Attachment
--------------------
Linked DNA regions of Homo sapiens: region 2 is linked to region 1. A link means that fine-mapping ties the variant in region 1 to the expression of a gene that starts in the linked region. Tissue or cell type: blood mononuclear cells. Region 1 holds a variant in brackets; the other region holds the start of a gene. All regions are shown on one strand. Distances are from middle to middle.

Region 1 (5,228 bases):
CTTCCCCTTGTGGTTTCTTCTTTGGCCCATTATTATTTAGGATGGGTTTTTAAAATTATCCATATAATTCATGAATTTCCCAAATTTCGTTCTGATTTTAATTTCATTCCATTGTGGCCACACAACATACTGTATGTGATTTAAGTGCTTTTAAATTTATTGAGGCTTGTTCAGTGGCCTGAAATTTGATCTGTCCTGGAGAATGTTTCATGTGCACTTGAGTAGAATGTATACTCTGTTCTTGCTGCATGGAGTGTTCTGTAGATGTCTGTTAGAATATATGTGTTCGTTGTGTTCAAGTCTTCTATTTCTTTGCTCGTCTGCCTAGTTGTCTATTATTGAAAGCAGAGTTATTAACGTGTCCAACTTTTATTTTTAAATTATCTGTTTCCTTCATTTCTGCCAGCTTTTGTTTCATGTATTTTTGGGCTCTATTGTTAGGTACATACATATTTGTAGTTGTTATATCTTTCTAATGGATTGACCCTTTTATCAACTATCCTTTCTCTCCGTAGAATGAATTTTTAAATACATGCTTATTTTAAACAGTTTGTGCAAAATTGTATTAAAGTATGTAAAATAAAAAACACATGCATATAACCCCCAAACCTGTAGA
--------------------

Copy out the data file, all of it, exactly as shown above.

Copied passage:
Linked DNA regions of Homo sapiens: region 2 is linked to region 1. A link means that fine-mapping ties the variant in region 1 to the expression of a gene that starts in the linked region. Tissue or cell type: blood mononuclear cells. Region 1 holds a variant in brackets; the other region holds the start of a gene. All regions are shown on one strand. Distances are from middle to middle.

Region 1 (5,228 bases):
CTTCCCCTTGTGGTTTCTTCTTTGGCCCATTATTATTTAGGATGGGTTTTTAAAATTATCCATATAATTCATGAATTTCCCAAATTTCGTTCTGATTTTAATTTCATTCCATTGTGGCCACACAACATACTGTATGTGATTTAAGTGCTTTTAAATTTATTGAGGCTTGTTCAGTGGCCTGAAATTTGATCTGTCCTGGAGAATGTTTCATGTGCACTTGAGTAGAATGTATACTCTGTTCTTGCTGCATGGAGTGTTCTGTAGATGTCTGTTAGAATATATGTGTTCGTTGTGTTCAAGTCTTCTATTTCTTTGCTCGTCTGCCTAGTTGTCTATTATTGAAAGCAGAGTTATTAACGTGTCCAACTTTTATTTTTAAATTATCTGTTTCCTTCATTTCTGCCAGCTTTTGTTTCATGTATTTTTGGGCTCTATTGTTAGGTACATACATATTTGTAGTTGTTATATCTTTCTAATGGATTGACCCTTTTATCAACTATCCTTTCTCTCCGTAGAATGAATTTTTAAATACATGCTTATTTTAAACAGTTTGTGCAAAATTGTATTAAAGTATGTAAAATAAAAAACACATGCATATAACCCCCAAACCTGTAGA